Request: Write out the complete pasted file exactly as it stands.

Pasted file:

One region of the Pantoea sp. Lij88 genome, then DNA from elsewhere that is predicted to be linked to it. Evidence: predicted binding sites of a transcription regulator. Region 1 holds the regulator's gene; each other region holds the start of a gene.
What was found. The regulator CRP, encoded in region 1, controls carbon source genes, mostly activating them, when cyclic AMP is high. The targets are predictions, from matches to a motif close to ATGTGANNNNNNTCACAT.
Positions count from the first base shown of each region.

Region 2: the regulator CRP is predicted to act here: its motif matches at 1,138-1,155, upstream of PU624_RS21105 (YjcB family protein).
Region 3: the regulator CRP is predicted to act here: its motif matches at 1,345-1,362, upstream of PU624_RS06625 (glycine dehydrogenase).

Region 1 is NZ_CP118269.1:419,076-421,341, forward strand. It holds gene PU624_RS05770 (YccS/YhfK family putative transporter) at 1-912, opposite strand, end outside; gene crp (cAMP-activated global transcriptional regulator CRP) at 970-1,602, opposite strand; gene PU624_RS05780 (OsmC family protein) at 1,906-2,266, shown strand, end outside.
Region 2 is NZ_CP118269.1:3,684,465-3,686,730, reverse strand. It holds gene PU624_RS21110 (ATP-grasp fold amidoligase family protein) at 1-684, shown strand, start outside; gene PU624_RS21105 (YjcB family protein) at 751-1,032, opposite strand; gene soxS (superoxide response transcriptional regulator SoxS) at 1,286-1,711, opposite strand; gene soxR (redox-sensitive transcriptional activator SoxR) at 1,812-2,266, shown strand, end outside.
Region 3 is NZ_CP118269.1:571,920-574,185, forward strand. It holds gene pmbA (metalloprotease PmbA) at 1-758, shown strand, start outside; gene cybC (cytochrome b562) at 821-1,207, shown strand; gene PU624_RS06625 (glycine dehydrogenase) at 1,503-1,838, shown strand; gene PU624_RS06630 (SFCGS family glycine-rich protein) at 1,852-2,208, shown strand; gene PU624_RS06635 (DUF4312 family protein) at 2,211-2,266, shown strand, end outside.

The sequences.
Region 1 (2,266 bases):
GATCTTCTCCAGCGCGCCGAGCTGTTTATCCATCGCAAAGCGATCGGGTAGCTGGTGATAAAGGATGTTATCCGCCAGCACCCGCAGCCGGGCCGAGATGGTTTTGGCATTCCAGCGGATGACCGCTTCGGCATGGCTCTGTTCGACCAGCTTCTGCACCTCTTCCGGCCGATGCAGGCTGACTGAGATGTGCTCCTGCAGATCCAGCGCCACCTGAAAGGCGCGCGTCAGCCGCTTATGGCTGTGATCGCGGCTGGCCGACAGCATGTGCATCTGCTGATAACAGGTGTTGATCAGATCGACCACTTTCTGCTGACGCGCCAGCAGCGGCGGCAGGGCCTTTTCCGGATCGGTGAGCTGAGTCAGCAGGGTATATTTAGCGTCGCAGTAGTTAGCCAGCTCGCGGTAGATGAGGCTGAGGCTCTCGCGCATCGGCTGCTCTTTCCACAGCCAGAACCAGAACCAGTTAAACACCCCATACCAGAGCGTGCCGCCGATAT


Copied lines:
One region of the Pantoea sp. Lij88 genome, then DNA from elsewhere that is predicted to be linked to it. Evidence: predicted binding sites of a transcription regulator. Region 1 holds the regulator's gene; each other region holds the start of a gene.
What was found. The regulator CRP, encoded in region 1, controls carbon source genes, mostly activating them, when cyclic AMP is high. The targets are predictions, from matches to a motif close to ATGTGANNNNNNTCACAT.
Positions count from the first base shown of each region.

Region 2: the regulator CRP is predicted to act here: its motif matches at 1,138-1,155, upstream of PU624_RS21105 (YjcB family protein).
Region 3: the regulator CRP is predicted to act here: its motif matches at 1,345-1,362, upstream of PU624_RS06625 (glycine dehydrogenase).

Region 1 is NZ_CP118269.1:419,076-421,341, forward strand. It holds gene PU624_RS05770 (YccS/YhfK family putative transporter) at 1-912, opposite strand, end outside; gene crp (cAMP-activated global transcriptional regulator CRP) at 970-1,602, opposite strand; gene PU624_RS05780 (OsmC family protein) at 1,906-2,266, shown strand, end outside.
Region 2 is NZ_CP118269.1:3,684,465-3,686,730, reverse strand. It holds gene PU624_RS21110 (ATP-grasp fold amidoligase family protein) at 1-684, shown strand, start outside; gene PU624_RS21105 (YjcB family protein) at 751-1,032, opposite strand; gene soxS (superoxide response transcriptional regulator SoxS) at 1,286-1,711, opposite strand; gene soxR (redox-sensitive transcriptional activator SoxR) at 1,812-2,266, shown strand, end outside.
Region 3 is NZ_CP118269.1:571,920-574,185, forward strand. It holds gene pmbA (metalloprotease PmbA) at 1-758, shown strand, start outside; gene cybC (cytochrome b562) at 821-1,207, shown strand; gene PU624_RS06625 (glycine dehydrogenase) at 1,503-1,838, shown strand; gene PU624_RS06630 (SFCGS family glycine-rich protein) at 1,852-2,208, shown strand; gene PU624_RS06635 (DUF4312 family protein) at 2,211-2,266, shown strand, end outside.

The sequences.
Region 1 (2,266 bases):
GATCTTCTCCAGCGCGCCGAGCTGTTTATCCATCGCAAAGCGATCGGGTAGCTGGTGATAAAGGATGTTATCCGCCAGCACCCGCAGCCGGGCCGAGATGGTTTTGGCATTCCAGCGGATGACCGCTTCGGCATGGCTCTGTTCGACCAGCTTCTGCACCTCTTCCGGCCGATGCAGGCTGACTGAGATGTGCTCCTGCAGATCCAGCGCCACCTGAAAGGCGCGCGTCAGCCGCTTATGGCTGTGATCGCGGCTGGCCGACAGCATGTGCATCTGCTGATAACAGGTGTTGATCAGATCGACCACTTTCTGCTGACGCGCCAGCAGCGGCGGCAGGGCCTTTTCCGGATCGGTGAGCTGAGTCAGCAGGGTATATTTAGCGTCGCAGTAGTTAGCCAGCTCGCGGTAGATGAGGCTGAGGCTCTCGCGCATCGGCTGCTCTTTCCACAGCCAGAACCAGAACCAGTTAAACACCCCATACCAGAGCGTGCCGCCGATAT